Windows PC Cleanup: Easy As 1,2,3

With everyday use, Microsoft Windows can generate a lot of temporary files, and your disk drive can shuffle around a lot of pieces of data. Over time, this can tend to gum up the works, and so cleaning things up can help speed up performance again. A lot has been written about this, but here I am going to offer a three-step method that should give you good results for free.

First, run a scan for viruses and malware. You can either run a full scan using your installed (and-up-to-date) virus scanner or (preferably) install MalwareBytes Antimalware Free and update it and run a full scan. MalwareBytes will scan and clean both virues and spyware. Reboot after the cleanup if prompted.

Second, install and run the free version of CCleaner (observe the installation choices to avoid installing extra programs you may not want or need). The default settings are moderately aggressive so you should not need to alter them. Allow the program to scan and clean your system. See short video guide here.

Optionally, you can also run the registry cleaner - make sure to allow the program to make a backup copy of the changes - if anything goes awry (it never has for me) you can double-click the the small .reg file to reverse any changes.

Third, run a disk defragmentation utility, particularly if the computer is more than a few months old. Essentially, this will reorganize files on the hard disk and can make things run a little quicker - particularly if used after you have run the cleanup described previously. You can use Windows built-in "defrag" utility or use a free utility like Defraggler (observe the installation choices to avoid installing extra programs you may not want or need). If you have more than one hard drive letter on your PC, then just run the defrag on your C: drive.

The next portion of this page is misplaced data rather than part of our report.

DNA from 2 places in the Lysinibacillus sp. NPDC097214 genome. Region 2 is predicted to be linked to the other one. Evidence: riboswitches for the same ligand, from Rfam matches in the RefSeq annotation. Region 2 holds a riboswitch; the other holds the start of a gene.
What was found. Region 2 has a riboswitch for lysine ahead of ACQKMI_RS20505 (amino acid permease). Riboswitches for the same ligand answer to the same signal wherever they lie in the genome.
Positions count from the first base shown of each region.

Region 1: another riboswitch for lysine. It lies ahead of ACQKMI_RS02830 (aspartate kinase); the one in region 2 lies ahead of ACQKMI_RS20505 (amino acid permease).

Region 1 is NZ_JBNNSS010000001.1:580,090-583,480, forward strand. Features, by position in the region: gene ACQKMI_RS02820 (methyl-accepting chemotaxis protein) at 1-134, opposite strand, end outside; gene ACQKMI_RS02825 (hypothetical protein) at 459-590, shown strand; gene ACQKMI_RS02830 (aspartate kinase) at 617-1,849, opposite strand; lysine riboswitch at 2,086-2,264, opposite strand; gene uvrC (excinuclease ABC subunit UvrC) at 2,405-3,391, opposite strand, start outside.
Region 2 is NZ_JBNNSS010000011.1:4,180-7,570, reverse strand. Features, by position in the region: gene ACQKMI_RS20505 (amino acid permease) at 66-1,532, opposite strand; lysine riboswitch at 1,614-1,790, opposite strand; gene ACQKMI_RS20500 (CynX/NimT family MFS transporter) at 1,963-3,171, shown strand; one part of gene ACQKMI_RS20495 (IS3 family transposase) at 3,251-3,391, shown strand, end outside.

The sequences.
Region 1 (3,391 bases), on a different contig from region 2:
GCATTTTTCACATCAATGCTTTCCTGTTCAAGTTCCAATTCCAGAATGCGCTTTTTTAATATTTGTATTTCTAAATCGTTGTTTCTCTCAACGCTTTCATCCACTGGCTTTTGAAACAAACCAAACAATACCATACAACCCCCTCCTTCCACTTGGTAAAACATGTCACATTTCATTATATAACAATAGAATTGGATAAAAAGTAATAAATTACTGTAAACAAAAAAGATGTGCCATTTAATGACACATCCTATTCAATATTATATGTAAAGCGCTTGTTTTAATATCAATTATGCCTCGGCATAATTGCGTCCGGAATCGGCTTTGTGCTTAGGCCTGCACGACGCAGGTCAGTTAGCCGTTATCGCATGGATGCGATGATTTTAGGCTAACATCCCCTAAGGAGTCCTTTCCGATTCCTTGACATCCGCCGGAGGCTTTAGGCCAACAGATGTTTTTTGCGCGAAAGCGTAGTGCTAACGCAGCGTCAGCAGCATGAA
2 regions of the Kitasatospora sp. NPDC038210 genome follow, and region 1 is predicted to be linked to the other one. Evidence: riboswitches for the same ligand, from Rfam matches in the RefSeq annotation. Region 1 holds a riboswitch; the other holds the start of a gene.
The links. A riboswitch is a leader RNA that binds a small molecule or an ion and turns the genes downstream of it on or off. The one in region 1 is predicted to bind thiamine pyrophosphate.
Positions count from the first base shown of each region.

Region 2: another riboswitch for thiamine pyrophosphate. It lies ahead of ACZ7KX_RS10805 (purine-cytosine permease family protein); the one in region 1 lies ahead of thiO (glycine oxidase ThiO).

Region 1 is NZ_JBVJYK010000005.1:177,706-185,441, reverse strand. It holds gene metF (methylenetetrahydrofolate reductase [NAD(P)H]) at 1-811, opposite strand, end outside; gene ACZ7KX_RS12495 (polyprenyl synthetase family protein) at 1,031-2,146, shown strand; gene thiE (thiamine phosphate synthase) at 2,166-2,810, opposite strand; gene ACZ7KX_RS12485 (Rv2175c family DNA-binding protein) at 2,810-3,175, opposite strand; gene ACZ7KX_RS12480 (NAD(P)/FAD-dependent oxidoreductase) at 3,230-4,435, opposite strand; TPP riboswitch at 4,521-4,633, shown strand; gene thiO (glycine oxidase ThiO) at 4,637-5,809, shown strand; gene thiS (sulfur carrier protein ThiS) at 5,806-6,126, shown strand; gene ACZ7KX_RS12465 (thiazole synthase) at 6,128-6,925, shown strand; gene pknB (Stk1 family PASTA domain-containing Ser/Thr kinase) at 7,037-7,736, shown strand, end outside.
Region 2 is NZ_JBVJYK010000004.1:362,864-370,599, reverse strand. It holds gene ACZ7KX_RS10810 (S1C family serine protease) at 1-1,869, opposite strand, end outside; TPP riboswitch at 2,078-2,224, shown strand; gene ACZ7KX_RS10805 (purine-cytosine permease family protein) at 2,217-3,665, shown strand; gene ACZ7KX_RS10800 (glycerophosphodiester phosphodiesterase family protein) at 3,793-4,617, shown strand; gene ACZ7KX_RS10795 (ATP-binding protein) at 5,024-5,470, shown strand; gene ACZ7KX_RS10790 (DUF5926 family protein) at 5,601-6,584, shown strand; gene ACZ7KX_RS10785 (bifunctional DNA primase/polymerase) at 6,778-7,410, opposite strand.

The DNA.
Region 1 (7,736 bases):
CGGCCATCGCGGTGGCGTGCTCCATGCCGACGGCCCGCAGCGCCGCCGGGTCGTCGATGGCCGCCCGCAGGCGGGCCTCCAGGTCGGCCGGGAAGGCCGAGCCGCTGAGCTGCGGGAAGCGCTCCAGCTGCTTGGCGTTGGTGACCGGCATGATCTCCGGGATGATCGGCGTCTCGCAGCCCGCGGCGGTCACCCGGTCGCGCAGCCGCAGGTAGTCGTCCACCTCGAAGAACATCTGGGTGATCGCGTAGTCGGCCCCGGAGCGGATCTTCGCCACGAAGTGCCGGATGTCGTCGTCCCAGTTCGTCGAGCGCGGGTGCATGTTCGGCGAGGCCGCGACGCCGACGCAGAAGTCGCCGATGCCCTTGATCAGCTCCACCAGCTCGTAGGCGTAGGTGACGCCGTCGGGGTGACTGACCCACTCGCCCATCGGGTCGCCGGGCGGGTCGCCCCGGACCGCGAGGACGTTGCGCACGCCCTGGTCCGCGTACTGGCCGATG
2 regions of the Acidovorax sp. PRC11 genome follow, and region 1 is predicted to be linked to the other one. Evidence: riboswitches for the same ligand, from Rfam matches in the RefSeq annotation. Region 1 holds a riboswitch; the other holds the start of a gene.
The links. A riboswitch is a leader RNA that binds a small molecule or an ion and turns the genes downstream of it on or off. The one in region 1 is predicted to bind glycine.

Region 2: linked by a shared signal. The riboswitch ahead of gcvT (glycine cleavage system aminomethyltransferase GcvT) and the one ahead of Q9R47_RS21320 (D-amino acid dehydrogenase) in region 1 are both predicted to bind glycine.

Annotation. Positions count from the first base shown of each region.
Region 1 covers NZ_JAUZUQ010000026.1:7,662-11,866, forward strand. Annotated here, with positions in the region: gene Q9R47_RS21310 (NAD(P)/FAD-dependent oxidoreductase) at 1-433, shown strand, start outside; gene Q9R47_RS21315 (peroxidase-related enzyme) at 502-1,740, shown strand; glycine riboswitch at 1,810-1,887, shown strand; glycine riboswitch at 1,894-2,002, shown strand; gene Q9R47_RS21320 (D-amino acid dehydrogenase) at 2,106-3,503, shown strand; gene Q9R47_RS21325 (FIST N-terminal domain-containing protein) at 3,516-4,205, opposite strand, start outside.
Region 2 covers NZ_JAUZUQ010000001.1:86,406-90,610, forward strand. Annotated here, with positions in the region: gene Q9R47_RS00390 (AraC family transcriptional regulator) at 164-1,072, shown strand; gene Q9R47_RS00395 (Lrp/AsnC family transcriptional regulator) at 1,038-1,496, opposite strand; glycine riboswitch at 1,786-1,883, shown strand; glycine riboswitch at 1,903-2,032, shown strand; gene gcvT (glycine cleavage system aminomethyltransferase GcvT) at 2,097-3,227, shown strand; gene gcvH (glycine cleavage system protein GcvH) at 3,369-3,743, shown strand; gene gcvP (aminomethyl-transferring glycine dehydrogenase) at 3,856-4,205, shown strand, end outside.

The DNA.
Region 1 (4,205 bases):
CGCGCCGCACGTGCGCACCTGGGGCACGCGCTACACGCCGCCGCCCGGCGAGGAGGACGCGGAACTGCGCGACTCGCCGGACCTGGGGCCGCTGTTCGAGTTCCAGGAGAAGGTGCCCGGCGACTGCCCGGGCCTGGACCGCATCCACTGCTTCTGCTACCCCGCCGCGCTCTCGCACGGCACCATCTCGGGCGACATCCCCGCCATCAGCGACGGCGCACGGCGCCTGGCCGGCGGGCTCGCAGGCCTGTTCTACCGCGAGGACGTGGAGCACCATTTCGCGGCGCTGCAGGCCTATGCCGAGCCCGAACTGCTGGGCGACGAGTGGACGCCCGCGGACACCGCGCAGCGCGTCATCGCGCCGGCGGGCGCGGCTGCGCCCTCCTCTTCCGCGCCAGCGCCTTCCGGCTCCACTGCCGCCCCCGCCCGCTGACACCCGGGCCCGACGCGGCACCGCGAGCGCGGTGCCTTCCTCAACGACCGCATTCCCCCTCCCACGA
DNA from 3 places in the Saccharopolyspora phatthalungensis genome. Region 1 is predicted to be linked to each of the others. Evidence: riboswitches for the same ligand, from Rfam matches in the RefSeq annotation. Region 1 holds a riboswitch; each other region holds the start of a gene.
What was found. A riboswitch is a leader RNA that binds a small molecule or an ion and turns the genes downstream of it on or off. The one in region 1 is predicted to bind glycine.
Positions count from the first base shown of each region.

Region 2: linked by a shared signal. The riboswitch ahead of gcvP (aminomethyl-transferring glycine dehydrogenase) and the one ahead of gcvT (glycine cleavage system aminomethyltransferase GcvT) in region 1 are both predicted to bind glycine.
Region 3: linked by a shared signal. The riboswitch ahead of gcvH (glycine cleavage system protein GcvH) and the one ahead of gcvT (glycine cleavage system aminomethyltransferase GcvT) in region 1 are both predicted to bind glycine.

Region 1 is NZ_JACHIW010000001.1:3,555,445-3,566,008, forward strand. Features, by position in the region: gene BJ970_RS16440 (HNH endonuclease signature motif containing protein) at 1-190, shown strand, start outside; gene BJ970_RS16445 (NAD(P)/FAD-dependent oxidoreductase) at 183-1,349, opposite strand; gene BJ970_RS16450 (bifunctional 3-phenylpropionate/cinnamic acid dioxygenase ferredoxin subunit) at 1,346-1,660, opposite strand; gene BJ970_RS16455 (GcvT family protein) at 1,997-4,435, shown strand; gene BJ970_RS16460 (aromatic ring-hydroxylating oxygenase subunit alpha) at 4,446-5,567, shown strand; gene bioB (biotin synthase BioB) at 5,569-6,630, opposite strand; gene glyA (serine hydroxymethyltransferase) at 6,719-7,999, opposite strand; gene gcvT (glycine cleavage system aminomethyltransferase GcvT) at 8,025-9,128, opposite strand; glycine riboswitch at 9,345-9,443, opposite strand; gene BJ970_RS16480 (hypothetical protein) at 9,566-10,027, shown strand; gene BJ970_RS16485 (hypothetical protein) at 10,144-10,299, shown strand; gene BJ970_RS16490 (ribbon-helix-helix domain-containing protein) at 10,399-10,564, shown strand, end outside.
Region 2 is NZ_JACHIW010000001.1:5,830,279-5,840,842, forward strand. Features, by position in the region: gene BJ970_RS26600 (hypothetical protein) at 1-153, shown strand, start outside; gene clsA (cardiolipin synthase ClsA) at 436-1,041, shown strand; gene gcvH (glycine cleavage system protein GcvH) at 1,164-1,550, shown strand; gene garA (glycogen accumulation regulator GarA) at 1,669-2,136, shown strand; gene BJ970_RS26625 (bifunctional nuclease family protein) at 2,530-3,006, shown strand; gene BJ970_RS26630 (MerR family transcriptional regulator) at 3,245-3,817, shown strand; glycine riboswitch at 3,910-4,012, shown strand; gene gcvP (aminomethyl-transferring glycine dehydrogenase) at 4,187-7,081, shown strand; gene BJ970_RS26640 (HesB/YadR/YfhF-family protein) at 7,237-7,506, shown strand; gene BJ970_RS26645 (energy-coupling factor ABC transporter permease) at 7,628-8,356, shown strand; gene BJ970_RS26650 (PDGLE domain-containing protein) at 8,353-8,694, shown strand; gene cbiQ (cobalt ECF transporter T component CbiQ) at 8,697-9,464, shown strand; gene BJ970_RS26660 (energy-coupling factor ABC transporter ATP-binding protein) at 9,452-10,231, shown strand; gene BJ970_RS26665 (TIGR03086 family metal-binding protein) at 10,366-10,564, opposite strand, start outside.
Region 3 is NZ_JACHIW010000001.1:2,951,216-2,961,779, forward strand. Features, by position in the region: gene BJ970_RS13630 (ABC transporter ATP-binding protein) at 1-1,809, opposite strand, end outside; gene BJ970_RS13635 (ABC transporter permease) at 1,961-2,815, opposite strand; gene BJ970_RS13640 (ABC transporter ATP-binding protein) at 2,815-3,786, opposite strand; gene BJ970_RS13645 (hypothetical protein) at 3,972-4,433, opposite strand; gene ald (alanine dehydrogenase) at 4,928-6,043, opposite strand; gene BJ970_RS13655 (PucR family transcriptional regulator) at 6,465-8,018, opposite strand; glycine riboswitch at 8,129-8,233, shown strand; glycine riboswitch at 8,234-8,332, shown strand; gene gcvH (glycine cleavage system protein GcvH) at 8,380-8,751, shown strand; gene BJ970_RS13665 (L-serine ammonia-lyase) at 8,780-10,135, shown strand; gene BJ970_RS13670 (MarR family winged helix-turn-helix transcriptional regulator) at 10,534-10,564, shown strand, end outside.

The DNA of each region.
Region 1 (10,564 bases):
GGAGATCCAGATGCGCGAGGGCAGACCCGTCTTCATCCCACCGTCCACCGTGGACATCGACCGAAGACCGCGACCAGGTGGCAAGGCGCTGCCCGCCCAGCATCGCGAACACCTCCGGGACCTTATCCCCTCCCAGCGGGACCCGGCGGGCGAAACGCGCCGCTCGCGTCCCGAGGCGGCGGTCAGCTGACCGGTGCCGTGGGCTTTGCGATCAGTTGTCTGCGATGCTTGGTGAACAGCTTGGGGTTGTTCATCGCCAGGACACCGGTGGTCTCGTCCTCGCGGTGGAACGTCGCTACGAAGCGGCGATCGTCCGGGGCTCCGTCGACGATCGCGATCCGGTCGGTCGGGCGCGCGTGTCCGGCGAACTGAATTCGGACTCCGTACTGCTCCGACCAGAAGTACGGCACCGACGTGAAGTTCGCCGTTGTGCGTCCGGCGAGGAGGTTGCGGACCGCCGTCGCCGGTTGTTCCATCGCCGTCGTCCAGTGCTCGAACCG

Note that Windows 7 runs the defragmentation process automatically (assuming your computer is left on), so it's less likely to be beneficial to run it manually. Also if you have a solid state drive, it's recommended that you do not manually defragment it. These newer types of storage devices use a different method of keeping files organized.

I'd do step 1 and 2 weekly, if you can be bothered, or at least monthly. If you have Windows XP, I'd run a defrag every few months, or at least twice a year.

If you have a second (or third) hard drive letter on your computer (a D: drive or an E: drive, etc. that is not a CD or DVD) then you might run a defrag every year on it. The C: drive (or "system" drive) usually benefits more from a defrag, as that is where Windows "lives". CD or DVD drives can't be defragmented.

Not too hard, and you will keep your Windows PC running better.

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